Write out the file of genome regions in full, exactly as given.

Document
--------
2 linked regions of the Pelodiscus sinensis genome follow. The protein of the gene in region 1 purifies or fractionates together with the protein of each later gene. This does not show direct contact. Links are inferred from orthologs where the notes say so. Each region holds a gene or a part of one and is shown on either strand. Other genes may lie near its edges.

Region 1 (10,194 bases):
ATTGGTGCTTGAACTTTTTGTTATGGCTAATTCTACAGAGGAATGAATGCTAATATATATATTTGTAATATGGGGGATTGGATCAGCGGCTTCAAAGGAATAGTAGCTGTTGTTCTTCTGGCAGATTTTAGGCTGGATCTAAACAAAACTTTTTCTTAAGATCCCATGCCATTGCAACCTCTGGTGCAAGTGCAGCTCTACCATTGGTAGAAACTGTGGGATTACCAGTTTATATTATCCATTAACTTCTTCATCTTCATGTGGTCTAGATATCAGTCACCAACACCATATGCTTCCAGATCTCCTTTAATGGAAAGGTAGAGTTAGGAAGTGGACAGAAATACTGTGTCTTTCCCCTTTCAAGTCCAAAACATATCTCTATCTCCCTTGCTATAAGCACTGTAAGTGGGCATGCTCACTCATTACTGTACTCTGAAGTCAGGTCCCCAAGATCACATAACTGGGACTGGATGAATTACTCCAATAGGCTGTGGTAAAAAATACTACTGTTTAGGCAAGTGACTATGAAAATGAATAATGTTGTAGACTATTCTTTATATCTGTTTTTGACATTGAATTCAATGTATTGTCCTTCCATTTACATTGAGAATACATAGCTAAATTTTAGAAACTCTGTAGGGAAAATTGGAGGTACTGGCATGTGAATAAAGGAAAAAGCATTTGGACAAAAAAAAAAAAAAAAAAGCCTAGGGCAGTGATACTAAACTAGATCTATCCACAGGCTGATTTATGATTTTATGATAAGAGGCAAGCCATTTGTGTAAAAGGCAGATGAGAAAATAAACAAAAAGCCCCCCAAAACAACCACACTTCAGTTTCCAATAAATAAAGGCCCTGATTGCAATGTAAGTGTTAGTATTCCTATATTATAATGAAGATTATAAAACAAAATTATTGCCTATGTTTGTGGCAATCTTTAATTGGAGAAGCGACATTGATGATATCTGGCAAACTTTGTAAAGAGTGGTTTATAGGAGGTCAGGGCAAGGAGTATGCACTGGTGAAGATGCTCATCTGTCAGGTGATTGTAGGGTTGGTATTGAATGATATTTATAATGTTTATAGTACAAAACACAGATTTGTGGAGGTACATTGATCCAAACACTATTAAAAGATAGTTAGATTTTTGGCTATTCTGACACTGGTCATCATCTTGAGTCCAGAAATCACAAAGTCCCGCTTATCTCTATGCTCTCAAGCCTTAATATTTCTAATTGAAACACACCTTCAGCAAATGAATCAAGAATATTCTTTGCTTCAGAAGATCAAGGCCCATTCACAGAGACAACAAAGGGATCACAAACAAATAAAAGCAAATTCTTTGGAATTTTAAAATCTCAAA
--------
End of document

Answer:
2 linked regions of the Pelodiscus sinensis genome follow. The protein of the gene in region 1 purifies or fractionates together with the protein of each later gene. This does not show direct contact. Links are inferred from orthologs where the notes say so. Each region holds a gene or a part of one and is shown on either strand. Other genes may lie near its edges.

Region 1 (10,194 bases):
ATTGGTGCTTGAACTTTTTGTTATGGCTAATTCTACAGAGGAATGAATGCTAATATATATATTTGTAATATGGGGGATTGGATCAGCGGCTTCAAAGGAATAGTAGCTGTTGTTCTTCTGGCAGATTTTAGGCTGGATCTAAACAAAACTTTTTCTTAAGATCCCATGCCATTGCAACCTCTGGTGCAAGTGCAGCTCTACCATTGGTAGAAACTGTGGGATTACCAGTTTATATTATCCATTAACTTCTTCATCTTCATGTGGTCTAGATATCAGTCACCAACACCATATGCTTCCAGATCTCCTTTAATGGAAAGGTAGAGTTAGGAAGTGGACAGAAATACTGTGTCTTTCCCCTTTCAAGTCCAAAACATATCTCTATCTCCCTTGCTATAAGCACTGTAAGTGGGCATGCTCACTCATTACTGTACTCTGAAGTCAGGTCCCCAAGATCACATAACTGGGACTGGATGAATTACTCCAATAGGCTGTGGTAAAAAATACTACTGTTTAGGCAAGTGACTATGAAAATGAATAATGTTGTAGACTATTCTTTATATCTGTTTTTGACATTGAATTCAATGTATTGTCCTTCCATTTACATTGAGAATACATAGCTAAATTTTAGAAACTCTGTAGGGAAAATTGGAGGTACTGGCATGTGAATAAAGGAAAAAGCATTTGGACAAAAAAAAAAAAAAAAAAGCCTAGGGCAGTGATACTAAACTAGATCTATCCACAGGCTGATTTATGATTTTATGATAAGAGGCAAGCCATTTGTGTAAAAGGCAGATGAGAAAATAAACAAAAAGCCCCCCAAAACAACCACACTTCAGTTTCCAATAAATAAAGGCCCTGATTGCAATGTAAGTGTTAGTATTCCTATATTATAATGAAGATTATAAAACAAAATTATTGCCTATGTTTGTGGCAATCTTTAATTGGAGAAGCGACATTGATGATATCTGGCAAACTTTGTAAAGAGTGGTTTATAGGAGGTCAGGGCAAGGAGTATGCACTGGTGAAGATGCTCATCTGTCAGGTGATTGTAGGGTTGGTATTGAATGATATTTATAATGTTTATAGTACAAAACACAGATTTGTGGAGGTACATTGATCCAAACACTATTAAAAGATAGTTAGATTTTTGGCTATTCTGACACTGGTCATCATCTTGAGTCCAGAAATCACAAAGTCCCGCTTATCTCTATGCTCTCAAGCCTTAATATTTCTAATTGAAACACACCTTCAGCAAATGAATCAAGAATATTCTTTGCTTCAGAAGATCAAGGCCCATTCACAGAGACAACAAAGGGATCACAAACAAATAAAAGCAAATTCTTTGGAATTTTAAAATCTCAAA